'The Unfortunates' At A.C.T.'s Strand Theater Is A Brash, Messy, Genre-Bending Musical For A New Age

'The Unfortunates' At A.C.T.'s Strand Theater Is A Brash, Messy, Genre-Bending Musical For A New Age

  From left: Arthur Wise, Ian Merrigan, and Eddie Lopez in 'The Unfortunates.'

From left: Arthur Wise, Ian Merrigan, and Eddie Lopez in 'The Unfortunates.'

by Jay Barmann
Originally published on SFist, February 25, 2016

In what's arguably the first piece of gutsy, experimental theater to hit the stage at A.C.T.'s Strand Theater — the ostensible mission of which is to provide space for more experimental stuff that A.C.T.'s much larger Geary Theater can accommodate — The Unfortunates opened on Friday, and no one can claim it doesn't push some boundaries. It's got some delightful musical moments and arresting visuals, but unfortunately for The Unfortunates, it has more than its share of missing pieces too — but such is the risk with experimentation, and for theater lovers it's still worth a ticket.

Having read nothing about the piece besides the fact that it was an import from the Oregon Shakespeare Festival, where it premiered in 2013, I went into the play not even knowing that it was a full-fledged musical. It most certainly is, in that it is more music than dialogue, some of which is very catchy, moving, and well realized. But this is a musical that, while artfully blending elements of blues, R&B, folk, gospel, and hip-hop, is lacking in a book writer. It's a dream play with no clear narrative line, or sense of time or place, but instead weaves together symbols, songs, and a kind of dark comic-book mythology for its central character, Big Joe (played by co-creator Ian Merrigan) into a mashup that comes off as David Lynch and Matthew Barney meet Sweeney Todd and The Scottsboro Boys.

Looking into the dramaturg's notes in the program after the show, a lot of this started to make more sense. The five co-creators worked from the inside out, first creating songs and choosing as their starting point the popular early 20th Century blues song, "St. James Infirmary." Three of the creators were part of an acapella group called 3blindmice, and their common musical love was hip hop and beatboxing. They took their talents and various backgrounds (songwriter Casey Lee Hurt also brought with him a gospel background from being a third-generation former Southern Baptist preacher), a loose idea about three friends who volunteer for a war (it's either World War I or II, or a bit of both), and began building the myth of Big Joe through song.

By far the strongest element of the show is the music, from its rollicking and blues-y opening ensemble numbers, to the moving folk ballad "Down and Out," which you can hear below, recorded in 2012 by Merrigan and Hurt.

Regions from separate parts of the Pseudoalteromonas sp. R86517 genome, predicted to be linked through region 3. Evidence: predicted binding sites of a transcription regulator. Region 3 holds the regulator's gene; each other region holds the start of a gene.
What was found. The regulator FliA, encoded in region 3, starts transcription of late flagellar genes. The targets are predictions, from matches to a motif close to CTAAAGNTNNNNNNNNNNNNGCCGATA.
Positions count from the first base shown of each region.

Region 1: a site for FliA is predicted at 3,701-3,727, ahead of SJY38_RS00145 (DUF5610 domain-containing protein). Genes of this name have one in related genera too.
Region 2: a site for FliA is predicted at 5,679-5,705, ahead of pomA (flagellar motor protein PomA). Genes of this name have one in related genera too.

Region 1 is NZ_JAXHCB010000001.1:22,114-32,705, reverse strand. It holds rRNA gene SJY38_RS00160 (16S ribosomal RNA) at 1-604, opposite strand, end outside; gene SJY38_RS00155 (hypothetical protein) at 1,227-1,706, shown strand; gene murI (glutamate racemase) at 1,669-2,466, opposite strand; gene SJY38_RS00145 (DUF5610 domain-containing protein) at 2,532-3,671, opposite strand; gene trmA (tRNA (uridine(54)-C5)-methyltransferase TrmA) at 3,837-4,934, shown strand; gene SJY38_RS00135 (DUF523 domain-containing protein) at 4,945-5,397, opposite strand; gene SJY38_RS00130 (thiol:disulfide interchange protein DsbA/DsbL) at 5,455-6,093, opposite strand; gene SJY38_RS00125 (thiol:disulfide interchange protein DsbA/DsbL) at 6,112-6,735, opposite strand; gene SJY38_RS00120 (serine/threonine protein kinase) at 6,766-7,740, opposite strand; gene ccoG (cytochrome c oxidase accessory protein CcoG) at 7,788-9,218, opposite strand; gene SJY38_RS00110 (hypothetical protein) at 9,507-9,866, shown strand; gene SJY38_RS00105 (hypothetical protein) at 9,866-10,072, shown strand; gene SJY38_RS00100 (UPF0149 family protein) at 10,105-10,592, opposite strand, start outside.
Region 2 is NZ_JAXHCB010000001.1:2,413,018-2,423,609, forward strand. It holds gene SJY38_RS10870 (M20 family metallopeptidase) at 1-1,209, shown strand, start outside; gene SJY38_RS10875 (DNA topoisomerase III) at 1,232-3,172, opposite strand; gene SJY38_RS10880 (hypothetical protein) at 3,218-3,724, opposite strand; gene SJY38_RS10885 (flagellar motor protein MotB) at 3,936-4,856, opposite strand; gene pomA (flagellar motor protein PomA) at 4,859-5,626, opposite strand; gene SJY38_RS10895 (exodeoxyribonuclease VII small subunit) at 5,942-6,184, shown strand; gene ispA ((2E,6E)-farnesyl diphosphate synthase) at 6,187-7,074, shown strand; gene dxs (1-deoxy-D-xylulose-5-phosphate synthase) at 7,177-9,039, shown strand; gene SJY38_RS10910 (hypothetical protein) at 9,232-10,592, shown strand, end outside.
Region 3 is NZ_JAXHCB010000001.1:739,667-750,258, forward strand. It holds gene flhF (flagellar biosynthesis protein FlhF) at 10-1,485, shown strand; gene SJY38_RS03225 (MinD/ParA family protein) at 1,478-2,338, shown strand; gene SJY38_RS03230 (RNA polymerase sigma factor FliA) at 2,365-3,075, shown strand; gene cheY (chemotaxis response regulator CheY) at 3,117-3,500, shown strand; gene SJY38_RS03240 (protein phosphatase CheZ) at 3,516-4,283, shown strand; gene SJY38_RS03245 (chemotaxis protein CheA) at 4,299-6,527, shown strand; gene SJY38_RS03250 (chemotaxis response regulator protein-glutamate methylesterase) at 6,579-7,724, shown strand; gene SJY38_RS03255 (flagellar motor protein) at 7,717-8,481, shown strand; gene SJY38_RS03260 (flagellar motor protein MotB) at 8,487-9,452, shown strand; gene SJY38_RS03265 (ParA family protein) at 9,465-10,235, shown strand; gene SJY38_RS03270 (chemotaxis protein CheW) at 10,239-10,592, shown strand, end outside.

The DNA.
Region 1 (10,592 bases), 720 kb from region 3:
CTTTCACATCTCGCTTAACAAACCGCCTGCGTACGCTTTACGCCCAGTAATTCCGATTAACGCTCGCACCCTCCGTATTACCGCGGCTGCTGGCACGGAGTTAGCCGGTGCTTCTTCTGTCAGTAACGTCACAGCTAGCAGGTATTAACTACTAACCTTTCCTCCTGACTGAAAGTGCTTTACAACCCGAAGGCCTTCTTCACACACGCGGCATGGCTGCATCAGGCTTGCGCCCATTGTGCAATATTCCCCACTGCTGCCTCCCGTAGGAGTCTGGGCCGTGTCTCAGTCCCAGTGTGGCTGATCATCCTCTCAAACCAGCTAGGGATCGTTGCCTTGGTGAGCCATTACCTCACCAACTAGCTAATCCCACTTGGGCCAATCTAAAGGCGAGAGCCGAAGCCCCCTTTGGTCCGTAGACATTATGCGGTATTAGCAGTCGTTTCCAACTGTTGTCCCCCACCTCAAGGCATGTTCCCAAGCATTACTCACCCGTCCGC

For those who go to theater without any heavy expectation of narrative, there is a lot to love here — fans of Cirque du Soleil or clowning in general will no doubt love this piece. Co-star and co-creator Jon Beavers is especially funny and dynamic in the role of Coughlin, Big Joe's war buddy who is killed in battle and spends the majority of the show as a clownish specter who haunts him; and Taylor Iman Jones is marvelous as the female lead Rae, an armless "songbird" who steals Joe's heart and whom he follows into a dark — and very musical — netherworld. Also memorable is Eddie Lopez who plays a clown figure named Koko, as well as his own undead foil, with great physical skill.

The scenic design, too, by Sibyl Wickersheimer, and costumes by Katherine O'Neill make up the impressive visual glue of The Unfortunates along with some highly original choreography by Erika Chong Shuch.

But ultimately I craved some narrative grounding, a compelling story, and clear sense of the characters to unify what otherwise is an impressively and aggressively original piece of theater. Was this all a dream? A commentary on war? A commentary on death and disease? (There's a repeated plot point about a "plague," the dots of which are never connected.) I really couldn't say, though a lot of the audience seemed not to care as they tapped their feet.

In an era when Hamilton is wowing audiences in New York and set to begin a national tour this summer, with its unique blend of pop, hip-hop, and musical theater sensibilities, it's clear that the theater needs more experiments like this. The intricacy and beauty of the genre blending, indeed, is one of the strongest cases for seeing The Unfortunates. It just falls short of greatness by being more of a dance/performance piece set to a jukebox of original songs, than a play.

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